A hamburger made from ground beef containing what is derisively referred to as "pink slime," or what the meat industry calls "lean, finely textured beef," right, and one made from pure 85% lan ground beef are displayed in front of uncooked portions of those meats Thursday, March 15, 2012 in Concord, N.H. Under a change announced Thursday by the U.S. Department of Agriculture, districts that get food through the government's school lunch program will be allowed to say no to ground beef containing the ammonia-treated filler and choose filler-free meat instead. The low-cost filler is made from fatty meat scraps that are heated to remove most of the fat, then treated with ammonium hydroxide gas to kill bacteria such as E. coli and salmonella. (AP Photo/Jim Cole)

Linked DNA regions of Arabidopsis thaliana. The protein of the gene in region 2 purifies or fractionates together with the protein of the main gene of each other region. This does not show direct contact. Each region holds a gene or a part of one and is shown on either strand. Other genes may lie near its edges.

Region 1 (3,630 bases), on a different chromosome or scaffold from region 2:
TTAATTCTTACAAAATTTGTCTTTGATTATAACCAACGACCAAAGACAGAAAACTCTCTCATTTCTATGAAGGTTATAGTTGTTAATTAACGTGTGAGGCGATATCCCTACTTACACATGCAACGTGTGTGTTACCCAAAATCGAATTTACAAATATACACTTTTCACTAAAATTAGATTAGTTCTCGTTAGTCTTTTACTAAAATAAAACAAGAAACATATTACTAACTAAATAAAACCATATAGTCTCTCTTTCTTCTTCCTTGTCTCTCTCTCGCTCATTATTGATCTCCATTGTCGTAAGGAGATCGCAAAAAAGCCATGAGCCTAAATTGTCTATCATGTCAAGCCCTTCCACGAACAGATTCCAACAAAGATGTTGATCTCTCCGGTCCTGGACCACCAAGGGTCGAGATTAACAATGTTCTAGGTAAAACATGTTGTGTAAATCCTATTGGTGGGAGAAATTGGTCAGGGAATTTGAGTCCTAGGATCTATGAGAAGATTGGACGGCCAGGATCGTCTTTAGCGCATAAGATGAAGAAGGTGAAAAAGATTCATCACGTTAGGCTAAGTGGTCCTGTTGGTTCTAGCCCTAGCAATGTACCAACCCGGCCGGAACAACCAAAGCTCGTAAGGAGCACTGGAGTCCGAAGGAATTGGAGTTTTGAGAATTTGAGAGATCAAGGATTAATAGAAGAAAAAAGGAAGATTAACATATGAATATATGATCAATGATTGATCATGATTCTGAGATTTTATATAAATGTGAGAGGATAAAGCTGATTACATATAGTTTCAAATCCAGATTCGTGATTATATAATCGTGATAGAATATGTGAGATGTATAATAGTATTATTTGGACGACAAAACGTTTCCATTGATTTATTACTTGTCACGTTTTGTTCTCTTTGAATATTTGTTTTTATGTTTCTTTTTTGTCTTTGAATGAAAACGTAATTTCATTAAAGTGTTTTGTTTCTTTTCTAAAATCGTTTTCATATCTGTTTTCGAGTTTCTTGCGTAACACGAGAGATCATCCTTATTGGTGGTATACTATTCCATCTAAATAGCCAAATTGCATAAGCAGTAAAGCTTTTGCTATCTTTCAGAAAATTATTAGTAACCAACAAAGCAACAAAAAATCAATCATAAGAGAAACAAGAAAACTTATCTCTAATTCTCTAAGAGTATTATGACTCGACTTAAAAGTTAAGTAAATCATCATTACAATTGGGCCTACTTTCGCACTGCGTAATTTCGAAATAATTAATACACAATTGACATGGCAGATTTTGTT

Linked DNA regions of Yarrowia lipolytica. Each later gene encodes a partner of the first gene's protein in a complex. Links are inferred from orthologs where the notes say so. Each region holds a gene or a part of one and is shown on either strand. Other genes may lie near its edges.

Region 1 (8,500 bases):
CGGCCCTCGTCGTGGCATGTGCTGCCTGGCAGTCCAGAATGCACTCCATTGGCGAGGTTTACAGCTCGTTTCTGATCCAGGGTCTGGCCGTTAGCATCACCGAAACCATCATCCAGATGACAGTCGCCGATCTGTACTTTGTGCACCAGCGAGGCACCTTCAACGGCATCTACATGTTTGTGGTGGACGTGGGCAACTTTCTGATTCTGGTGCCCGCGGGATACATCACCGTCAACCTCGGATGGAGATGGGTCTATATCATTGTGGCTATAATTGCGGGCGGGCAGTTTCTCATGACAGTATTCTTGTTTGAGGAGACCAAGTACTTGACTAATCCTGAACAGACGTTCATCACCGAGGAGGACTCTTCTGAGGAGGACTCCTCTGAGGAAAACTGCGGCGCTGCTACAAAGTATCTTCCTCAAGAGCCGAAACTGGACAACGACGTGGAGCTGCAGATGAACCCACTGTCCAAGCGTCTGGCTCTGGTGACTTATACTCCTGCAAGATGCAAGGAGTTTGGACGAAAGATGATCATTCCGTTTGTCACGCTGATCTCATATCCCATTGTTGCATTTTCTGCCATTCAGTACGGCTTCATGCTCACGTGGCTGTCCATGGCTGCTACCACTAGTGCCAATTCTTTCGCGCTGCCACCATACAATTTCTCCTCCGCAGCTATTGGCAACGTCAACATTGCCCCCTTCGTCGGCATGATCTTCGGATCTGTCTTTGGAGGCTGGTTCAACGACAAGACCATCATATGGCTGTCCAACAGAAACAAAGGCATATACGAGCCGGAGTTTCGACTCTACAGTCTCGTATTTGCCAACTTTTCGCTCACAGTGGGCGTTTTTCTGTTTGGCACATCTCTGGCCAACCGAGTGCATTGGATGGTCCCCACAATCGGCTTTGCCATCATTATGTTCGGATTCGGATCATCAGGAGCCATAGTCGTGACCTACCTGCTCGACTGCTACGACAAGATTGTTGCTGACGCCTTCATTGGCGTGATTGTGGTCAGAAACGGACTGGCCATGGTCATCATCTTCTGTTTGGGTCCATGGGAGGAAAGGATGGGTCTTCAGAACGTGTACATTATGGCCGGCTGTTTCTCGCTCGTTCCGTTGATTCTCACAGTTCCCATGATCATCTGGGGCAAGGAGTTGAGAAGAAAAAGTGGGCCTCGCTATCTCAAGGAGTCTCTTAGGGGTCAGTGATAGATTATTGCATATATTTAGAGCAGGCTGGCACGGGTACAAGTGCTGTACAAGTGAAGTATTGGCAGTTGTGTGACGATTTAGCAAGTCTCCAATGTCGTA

Read the article: 'Pink slime' sounds gross, but how does it taste?